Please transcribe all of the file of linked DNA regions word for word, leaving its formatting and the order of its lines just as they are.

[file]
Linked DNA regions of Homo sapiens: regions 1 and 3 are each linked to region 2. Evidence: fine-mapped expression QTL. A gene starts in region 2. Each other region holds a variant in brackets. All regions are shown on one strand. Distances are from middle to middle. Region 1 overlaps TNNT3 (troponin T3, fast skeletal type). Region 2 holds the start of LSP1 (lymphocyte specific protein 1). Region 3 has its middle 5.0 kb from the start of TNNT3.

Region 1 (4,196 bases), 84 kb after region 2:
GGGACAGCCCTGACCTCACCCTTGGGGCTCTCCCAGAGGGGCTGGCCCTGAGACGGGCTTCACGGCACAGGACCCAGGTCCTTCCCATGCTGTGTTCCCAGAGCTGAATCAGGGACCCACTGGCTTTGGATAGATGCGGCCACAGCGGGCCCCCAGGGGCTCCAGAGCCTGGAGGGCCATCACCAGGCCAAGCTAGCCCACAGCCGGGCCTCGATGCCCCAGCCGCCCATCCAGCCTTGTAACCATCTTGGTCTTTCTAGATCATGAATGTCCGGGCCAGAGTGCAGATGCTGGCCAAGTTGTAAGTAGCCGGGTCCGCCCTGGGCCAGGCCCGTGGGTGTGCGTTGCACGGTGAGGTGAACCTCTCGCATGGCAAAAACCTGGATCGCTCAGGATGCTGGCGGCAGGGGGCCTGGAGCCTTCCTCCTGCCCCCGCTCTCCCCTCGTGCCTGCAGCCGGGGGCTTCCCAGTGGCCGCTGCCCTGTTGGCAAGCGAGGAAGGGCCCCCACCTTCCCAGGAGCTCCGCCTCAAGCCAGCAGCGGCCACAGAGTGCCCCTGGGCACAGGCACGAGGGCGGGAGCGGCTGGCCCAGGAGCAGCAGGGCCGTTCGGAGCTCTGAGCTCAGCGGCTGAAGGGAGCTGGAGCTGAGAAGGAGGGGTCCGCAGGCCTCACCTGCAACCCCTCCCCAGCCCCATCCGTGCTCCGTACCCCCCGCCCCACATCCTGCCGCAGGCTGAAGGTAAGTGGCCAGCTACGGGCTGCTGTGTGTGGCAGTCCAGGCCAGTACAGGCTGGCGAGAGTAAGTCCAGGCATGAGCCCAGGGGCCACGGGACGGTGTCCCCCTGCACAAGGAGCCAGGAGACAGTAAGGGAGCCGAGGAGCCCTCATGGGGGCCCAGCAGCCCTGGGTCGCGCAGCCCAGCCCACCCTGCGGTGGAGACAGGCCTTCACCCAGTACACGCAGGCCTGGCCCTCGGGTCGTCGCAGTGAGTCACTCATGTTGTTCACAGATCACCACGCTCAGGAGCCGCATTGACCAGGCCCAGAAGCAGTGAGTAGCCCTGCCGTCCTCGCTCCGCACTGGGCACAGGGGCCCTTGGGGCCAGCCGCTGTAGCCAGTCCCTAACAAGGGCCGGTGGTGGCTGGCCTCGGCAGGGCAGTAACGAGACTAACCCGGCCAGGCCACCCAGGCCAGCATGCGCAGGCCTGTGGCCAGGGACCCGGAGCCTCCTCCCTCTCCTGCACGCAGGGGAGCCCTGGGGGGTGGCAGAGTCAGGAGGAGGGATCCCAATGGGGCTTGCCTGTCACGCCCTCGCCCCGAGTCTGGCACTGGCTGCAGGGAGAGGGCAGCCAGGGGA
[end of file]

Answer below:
Linked DNA regions of Homo sapiens: regions 1 and 3 are each linked to region 2. Evidence: fine-mapped expression QTL. A gene starts in region 2. Each other region holds a variant in brackets. All regions are shown on one strand. Distances are from middle to middle. Region 1 overlaps TNNT3 (troponin T3, fast skeletal type). Region 2 holds the start of LSP1 (lymphocyte specific protein 1). Region 3 has its middle 5.0 kb from the start of TNNT3.

Region 1 (4,196 bases), 84 kb after region 2:
GGGACAGCCCTGACCTCACCCTTGGGGCTCTCCCAGAGGGGCTGGCCCTGAGACGGGCTTCACGGCACAGGACCCAGGTCCTTCCCATGCTGTGTTCCCAGAGCTGAATCAGGGACCCACTGGCTTTGGATAGATGCGGCCACAGCGGGCCCCCAGGGGCTCCAGAGCCTGGAGGGCCATCACCAGGCCAAGCTAGCCCACAGCCGGGCCTCGATGCCCCAGCCGCCCATCCAGCCTTGTAACCATCTTGGTCTTTCTAGATCATGAATGTCCGGGCCAGAGTGCAGATGCTGGCCAAGTTGTAAGTAGCCGGGTCCGCCCTGGGCCAGGCCCGTGGGTGTGCGTTGCACGGTGAGGTGAACCTCTCGCATGGCAAAAACCTGGATCGCTCAGGATGCTGGCGGCAGGGGGCCTGGAGCCTTCCTCCTGCCCCCGCTCTCCCCTCGTGCCTGCAGCCGGGGGCTTCCCAGTGGCCGCTGCCCTGTTGGCAAGCGAGGAAGGGCCCCCACCTTCCCAGGAGCTCCGCCTCAAGCCAGCAGCGGCCACAGAGTGCCCCTGGGCACAGGCACGAGGGCGGGAGCGGCTGGCCCAGGAGCAGCAGGGCCGTTCGGAGCTCTGAGCTCAGCGGCTGAAGGGAGCTGGAGCTGAGAAGGAGGGGTCCGCAGGCCTCACCTGCAACCCCTCCCCAGCCCCATCCGTGCTCCGTACCCCCCGCCCCACATCCTGCCGCAGGCTGAAGGTAAGTGGCCAGCTACGGGCTGCTGTGTGTGGCAGTCCAGGCCAGTACAGGCTGGCGAGAGTAAGTCCAGGCATGAGCCCAGGGGCCACGGGACGGTGTCCCCCTGCACAAGGAGCCAGGAGACAGTAAGGGAGCCGAGGAGCCCTCATGGGGGCCCAGCAGCCCTGGGTCGCGCAGCCCAGCCCACCCTGCGGTGGAGACAGGCCTTCACCCAGTACACGCAGGCCTGGCCCTCGGGTCGTCGCAGTGAGTCACTCATGTTGTTCACAGATCACCACGCTCAGGAGCCGCATTGACCAGGCCCAGAAGCAGTGAGTAGCCCTGCCGTCCTCGCTCCGCACTGGGCACAGGGGCCCTTGGGGCCAGCCGCTGTAGCCAGTCCCTAACAAGGGCCGGTGGTGGCTGGCCTCGGCAGGGCAGTAACGAGACTAACCCGGCCAGGCCACCCAGGCCAGCATGCGCAGGCCTGTGGCCAGGGACCCGGAGCCTCCTCCCTCTCCTGCACGCAGGGGAGCCCTGGGGGGTGGCAGAGTCAGGAGGAGGGATCCCAATGGGGCTTGCCTGTCACGCCCTCGCCCCGAGTCTGGCACTGGCTGCAGGGAGAGGGCAGCCAGGGGA